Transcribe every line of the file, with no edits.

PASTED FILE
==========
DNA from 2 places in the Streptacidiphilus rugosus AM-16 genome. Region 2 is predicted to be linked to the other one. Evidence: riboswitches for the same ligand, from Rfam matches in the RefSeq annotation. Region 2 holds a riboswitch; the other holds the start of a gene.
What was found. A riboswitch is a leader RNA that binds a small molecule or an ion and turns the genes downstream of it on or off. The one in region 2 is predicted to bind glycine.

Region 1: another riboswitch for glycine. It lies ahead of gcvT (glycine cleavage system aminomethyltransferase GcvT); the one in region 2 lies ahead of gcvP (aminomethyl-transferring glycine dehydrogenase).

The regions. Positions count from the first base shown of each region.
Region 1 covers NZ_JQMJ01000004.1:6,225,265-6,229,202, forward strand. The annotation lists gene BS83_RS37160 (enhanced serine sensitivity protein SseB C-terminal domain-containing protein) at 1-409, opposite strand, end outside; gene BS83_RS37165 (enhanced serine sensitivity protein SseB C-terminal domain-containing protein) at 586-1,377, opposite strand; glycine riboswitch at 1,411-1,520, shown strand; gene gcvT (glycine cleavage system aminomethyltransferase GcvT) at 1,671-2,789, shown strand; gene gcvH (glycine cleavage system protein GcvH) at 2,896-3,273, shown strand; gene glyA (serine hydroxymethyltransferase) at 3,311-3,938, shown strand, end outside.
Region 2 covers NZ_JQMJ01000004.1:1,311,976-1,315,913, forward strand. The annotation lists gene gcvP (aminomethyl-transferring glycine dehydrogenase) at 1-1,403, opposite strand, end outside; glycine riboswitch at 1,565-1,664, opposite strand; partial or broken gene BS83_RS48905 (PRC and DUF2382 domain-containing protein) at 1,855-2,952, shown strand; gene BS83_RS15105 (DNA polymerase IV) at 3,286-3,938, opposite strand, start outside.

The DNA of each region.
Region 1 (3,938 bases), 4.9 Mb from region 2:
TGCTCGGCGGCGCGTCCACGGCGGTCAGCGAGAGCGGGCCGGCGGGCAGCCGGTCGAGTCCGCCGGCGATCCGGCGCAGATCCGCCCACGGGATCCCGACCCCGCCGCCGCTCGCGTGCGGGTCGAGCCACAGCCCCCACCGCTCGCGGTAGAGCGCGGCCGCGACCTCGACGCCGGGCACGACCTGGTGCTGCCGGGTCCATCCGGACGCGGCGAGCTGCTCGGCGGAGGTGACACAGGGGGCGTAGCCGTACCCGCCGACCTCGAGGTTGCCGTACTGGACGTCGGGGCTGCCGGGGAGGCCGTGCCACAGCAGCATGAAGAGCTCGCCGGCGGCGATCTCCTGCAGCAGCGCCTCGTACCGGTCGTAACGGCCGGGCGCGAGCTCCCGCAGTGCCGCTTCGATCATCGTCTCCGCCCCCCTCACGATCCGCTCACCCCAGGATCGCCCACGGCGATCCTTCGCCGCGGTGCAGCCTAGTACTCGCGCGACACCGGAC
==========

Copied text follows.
DNA from 2 places in the Streptacidiphilus rugosus AM-16 genome. Region 2 is predicted to be linked to the other one. Evidence: riboswitches for the same ligand, from Rfam matches in the RefSeq annotation. Region 2 holds a riboswitch; the other holds the start of a gene.
What was found. A riboswitch is a leader RNA that binds a small molecule or an ion and turns the genes downstream of it on or off. The one in region 2 is predicted to bind glycine.

Region 1: another riboswitch for glycine. It lies ahead of gcvT (glycine cleavage system aminomethyltransferase GcvT); the one in region 2 lies ahead of gcvP (aminomethyl-transferring glycine dehydrogenase).

The regions. Positions count from the first base shown of each region.
Region 1 covers NZ_JQMJ01000004.1:6,225,265-6,229,202, forward strand. The annotation lists gene BS83_RS37160 (enhanced serine sensitivity protein SseB C-terminal domain-containing protein) at 1-409, opposite strand, end outside; gene BS83_RS37165 (enhanced serine sensitivity protein SseB C-terminal domain-containing protein) at 586-1,377, opposite strand; glycine riboswitch at 1,411-1,520, shown strand; gene gcvT (glycine cleavage system aminomethyltransferase GcvT) at 1,671-2,789, shown strand; gene gcvH (glycine cleavage system protein GcvH) at 2,896-3,273, shown strand; gene glyA (serine hydroxymethyltransferase) at 3,311-3,938, shown strand, end outside.
Region 2 covers NZ_JQMJ01000004.1:1,311,976-1,315,913, forward strand. The annotation lists gene gcvP (aminomethyl-transferring glycine dehydrogenase) at 1-1,403, opposite strand, end outside; glycine riboswitch at 1,565-1,664, opposite strand; partial or broken gene BS83_RS48905 (PRC and DUF2382 domain-containing protein) at 1,855-2,952, shown strand; gene BS83_RS15105 (DNA polymerase IV) at 3,286-3,938, opposite strand, start outside.

The DNA of each region.
Region 1 (3,938 bases), 4.9 Mb from region 2:
TGCTCGGCGGCGCGTCCACGGCGGTCAGCGAGAGCGGGCCGGCGGGCAGCCGGTCGAGTCCGCCGGCGATCCGGCGCAGATCCGCCCACGGGATCCCGACCCCGCCGCCGCTCGCGTGCGGGTCGAGCCACAGCCCCCACCGCTCGCGGTAGAGCGCGGCCGCGACCTCGACGCCGGGCACGACCTGGTGCTGCCGGGTCCATCCGGACGCGGCGAGCTGCTCGGCGGAGGTGACACAGGGGGCGTAGCCGTACCCGCCGACCTCGAGGTTGCCGTACTGGACGTCGGGGCTGCCGGGGAGGCCGTGCCACAGCAGCATGAAGAGCTCGCCGGCGGCGATCTCCTGCAGCAGCGCCTCGTACCGGTCGTAACGGCCGGGCGCGAGCTCCCGCAGTGCCGCTTCGATCATCGTCTCCGCCCCCCTCACGATCCGCTCACCCCAGGATCGCCCACGGCGATCCTTCGCCGCGGTGCAGCCTAGTACTCGCGCGACACCGGAC